08:55 | 18/10/2016 Economy
(VEN) - Opportunities for promoting agricultural exports to the ASEAN Economic Community (AEC) are visible. However businesses need to quickly invest in technology to improve competitiveness.
Thanks to the establishment of the AEC, opportunities for agricultural exports have increased. In addition, the near geographical distance has also helped increase the competitiveness of agricultural products. Moreover, Vietnam has joined the ASEAN one-door mechanism, which helps minimize the clearance time for cargo in order to facilitate export businesses.
A tariff reduction roadmap for the AEC has also contributed to increasing the competitiveness of products. Following the commitments, by the end of last year, 1,434 among the 1,539 tariff lines in agriculture and fisheries were reduced to zero percent, while the remainder were set at five percent or had no scheduled reductions. By 2018, only 55 tariff lines would be set at five percent. Almost all tariff lines in the forestry and furniture sector dropped to zero percent, while nine furniture tariff lines would fall to zero percent by 2018. Sugar, eggs, salt and tobacco would have to give up quotas within ASEAN from 2018 to apply the tax rates ranging from zero to five percent.
Coffee is one of typical examples. ASEAN’s coffee import turnover from Vietnam currently accounts for nearly 21 percent of total turnover. High demand and lower prices are helping Vietnamese coffee improve competitiveness.
However, major challenges for Vietnamese agricultural products exist. A tariff reduction roadmap was made for the entire region, creating opportunities for agricultural products from other countries to enter the Vietnamese market. According to the Ministry of Industry and Trade, the value of fruit and vegetable imports from Thailand reached nearly US$163 million in the first seven months of 2016, accounting for 38.7 percent of total fruit and vegetable imports putting Vietnamese agricultural products at risk even in the domestic market.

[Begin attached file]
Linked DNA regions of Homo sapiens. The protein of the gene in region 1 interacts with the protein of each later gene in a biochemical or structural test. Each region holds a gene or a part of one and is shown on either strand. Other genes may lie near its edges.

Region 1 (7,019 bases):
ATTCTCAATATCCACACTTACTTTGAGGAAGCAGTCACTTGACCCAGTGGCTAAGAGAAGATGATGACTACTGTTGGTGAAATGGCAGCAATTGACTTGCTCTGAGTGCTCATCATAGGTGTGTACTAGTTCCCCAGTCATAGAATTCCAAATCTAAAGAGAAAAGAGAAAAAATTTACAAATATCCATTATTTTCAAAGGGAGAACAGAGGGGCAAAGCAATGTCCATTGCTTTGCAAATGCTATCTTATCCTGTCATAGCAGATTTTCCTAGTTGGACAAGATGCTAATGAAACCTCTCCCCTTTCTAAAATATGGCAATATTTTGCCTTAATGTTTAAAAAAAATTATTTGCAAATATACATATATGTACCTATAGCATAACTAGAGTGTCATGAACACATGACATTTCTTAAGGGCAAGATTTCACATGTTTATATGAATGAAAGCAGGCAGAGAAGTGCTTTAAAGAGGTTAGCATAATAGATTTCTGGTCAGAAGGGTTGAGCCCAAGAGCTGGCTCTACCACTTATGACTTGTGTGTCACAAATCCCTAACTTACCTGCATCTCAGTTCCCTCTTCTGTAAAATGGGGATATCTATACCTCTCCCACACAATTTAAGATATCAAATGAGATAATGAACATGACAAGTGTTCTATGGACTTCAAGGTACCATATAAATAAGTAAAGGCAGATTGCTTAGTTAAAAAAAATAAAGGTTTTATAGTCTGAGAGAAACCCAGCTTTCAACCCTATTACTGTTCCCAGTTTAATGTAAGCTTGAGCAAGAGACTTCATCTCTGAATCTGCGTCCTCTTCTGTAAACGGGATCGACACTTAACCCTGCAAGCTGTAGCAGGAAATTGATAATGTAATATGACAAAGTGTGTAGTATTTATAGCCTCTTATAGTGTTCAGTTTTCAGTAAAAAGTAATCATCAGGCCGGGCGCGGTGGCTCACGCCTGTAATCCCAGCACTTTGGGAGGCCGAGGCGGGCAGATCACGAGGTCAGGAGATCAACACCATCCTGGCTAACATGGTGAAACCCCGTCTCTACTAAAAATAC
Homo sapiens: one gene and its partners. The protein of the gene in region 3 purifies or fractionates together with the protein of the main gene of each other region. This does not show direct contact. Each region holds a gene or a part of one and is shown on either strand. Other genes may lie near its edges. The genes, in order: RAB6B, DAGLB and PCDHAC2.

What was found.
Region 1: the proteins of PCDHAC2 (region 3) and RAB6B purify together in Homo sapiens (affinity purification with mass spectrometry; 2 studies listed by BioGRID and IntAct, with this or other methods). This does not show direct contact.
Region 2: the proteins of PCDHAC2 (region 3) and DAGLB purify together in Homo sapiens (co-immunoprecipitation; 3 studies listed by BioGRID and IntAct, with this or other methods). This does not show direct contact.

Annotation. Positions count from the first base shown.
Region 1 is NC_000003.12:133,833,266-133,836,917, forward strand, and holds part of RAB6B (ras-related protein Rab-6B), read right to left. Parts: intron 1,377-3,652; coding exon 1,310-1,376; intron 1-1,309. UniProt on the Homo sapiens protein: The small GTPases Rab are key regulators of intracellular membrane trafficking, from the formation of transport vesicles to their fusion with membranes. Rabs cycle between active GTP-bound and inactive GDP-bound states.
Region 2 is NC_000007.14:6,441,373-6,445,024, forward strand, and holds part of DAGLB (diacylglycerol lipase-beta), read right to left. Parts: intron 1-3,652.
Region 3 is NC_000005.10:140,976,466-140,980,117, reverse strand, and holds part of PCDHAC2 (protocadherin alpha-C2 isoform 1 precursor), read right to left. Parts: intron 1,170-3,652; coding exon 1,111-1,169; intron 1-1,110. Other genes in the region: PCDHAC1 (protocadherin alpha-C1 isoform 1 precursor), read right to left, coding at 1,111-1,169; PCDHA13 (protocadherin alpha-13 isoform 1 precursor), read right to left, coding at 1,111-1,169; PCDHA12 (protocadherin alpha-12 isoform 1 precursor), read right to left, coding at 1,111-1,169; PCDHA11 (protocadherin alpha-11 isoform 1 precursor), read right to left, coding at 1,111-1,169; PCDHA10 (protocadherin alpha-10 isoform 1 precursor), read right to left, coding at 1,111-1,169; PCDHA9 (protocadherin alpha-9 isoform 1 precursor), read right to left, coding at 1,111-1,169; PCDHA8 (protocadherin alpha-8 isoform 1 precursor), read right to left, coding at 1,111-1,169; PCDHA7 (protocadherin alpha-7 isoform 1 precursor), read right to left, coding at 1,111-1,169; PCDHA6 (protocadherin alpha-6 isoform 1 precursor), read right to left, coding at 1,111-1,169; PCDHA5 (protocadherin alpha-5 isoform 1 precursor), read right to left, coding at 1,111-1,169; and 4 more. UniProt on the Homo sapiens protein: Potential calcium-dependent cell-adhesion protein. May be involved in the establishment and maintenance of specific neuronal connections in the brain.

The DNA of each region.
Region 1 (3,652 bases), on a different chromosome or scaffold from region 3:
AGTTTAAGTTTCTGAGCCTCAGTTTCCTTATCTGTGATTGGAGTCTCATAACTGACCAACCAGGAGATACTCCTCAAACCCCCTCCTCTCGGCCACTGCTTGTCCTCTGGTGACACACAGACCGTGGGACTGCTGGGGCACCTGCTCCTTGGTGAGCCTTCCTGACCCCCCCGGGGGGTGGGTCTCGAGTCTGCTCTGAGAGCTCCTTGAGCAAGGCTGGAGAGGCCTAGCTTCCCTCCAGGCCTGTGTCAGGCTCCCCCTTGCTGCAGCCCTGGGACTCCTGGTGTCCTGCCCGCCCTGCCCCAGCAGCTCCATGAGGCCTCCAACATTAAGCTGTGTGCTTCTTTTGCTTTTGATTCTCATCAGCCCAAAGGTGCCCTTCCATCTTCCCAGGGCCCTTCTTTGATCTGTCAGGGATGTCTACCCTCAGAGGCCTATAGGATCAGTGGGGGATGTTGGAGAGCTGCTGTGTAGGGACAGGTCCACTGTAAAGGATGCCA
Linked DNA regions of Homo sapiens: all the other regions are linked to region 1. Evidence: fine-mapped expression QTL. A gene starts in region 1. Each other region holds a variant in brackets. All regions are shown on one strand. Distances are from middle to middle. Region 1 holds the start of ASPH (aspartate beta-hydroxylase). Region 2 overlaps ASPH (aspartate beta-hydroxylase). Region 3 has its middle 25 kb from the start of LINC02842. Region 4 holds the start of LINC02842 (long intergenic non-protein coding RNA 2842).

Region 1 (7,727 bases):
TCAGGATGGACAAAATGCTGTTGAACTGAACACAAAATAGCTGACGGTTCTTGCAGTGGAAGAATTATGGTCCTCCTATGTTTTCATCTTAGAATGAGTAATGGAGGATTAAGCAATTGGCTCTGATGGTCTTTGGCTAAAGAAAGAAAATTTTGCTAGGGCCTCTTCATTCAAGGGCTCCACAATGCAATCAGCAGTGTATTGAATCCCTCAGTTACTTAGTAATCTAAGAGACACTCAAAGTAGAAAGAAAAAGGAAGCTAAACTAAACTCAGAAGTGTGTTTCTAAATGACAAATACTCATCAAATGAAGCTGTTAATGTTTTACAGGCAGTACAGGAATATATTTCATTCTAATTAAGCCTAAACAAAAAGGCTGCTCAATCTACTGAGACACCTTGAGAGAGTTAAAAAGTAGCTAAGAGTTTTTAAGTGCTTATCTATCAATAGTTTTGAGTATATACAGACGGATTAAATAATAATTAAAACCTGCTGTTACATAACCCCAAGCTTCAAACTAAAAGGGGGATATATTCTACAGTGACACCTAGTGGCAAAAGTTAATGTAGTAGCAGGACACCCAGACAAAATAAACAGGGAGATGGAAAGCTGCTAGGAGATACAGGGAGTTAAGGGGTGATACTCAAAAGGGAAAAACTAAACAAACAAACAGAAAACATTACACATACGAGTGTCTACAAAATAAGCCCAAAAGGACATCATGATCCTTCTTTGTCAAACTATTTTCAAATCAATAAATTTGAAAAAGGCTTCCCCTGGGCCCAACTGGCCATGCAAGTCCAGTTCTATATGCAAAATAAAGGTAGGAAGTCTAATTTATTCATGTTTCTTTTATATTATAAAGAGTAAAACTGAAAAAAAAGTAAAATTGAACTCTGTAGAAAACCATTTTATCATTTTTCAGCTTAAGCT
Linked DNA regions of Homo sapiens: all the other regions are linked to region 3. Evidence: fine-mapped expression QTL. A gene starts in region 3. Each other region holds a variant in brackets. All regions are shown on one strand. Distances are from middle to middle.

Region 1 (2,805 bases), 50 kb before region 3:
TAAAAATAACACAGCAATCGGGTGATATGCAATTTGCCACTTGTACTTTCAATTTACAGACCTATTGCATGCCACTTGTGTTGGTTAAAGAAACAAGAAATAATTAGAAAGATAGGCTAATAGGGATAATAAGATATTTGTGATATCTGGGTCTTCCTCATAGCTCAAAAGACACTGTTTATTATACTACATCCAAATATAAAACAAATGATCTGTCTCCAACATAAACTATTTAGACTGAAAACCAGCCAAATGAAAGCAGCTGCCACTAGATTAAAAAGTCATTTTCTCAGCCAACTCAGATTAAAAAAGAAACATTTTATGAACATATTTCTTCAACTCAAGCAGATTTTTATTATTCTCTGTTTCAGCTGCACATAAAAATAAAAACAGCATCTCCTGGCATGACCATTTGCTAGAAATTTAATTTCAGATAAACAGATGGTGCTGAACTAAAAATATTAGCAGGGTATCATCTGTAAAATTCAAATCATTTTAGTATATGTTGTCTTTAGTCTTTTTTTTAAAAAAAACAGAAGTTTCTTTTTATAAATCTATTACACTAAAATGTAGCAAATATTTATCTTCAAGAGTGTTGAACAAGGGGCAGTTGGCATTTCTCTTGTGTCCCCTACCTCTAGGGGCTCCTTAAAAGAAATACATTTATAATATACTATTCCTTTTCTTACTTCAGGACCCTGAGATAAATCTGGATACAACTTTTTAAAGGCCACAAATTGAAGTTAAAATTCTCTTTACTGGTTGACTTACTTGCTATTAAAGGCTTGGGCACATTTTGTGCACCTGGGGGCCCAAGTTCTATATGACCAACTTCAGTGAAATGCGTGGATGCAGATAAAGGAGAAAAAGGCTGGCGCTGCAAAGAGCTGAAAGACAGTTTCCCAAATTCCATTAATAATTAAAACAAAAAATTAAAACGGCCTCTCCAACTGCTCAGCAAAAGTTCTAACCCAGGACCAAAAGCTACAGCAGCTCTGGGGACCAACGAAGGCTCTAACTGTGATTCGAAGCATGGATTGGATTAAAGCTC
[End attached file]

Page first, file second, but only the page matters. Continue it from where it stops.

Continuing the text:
The Ministry of Agriculture and Rural Development’s International Cooperation Department Director Tran Kim Long said that with current farming methods, Vietnamese agricultural products are hard to compete with other countries both in terms of price and quality.
To tackle the problem, Deputy Minister of Agriculture and Rural Development Le Quoc Doanh emphasized the need to invest in science and technology to improve productivity and reduce costs.
Dang Kim Khoi from the Ministry of Agriculture and Rural Development’s Institute of Policy and Strategy for Agriculture and Rural Development said that technology transfer is necessary in order to improve competitiveness, ensure sustainable exports to the region and maintain good sales at home.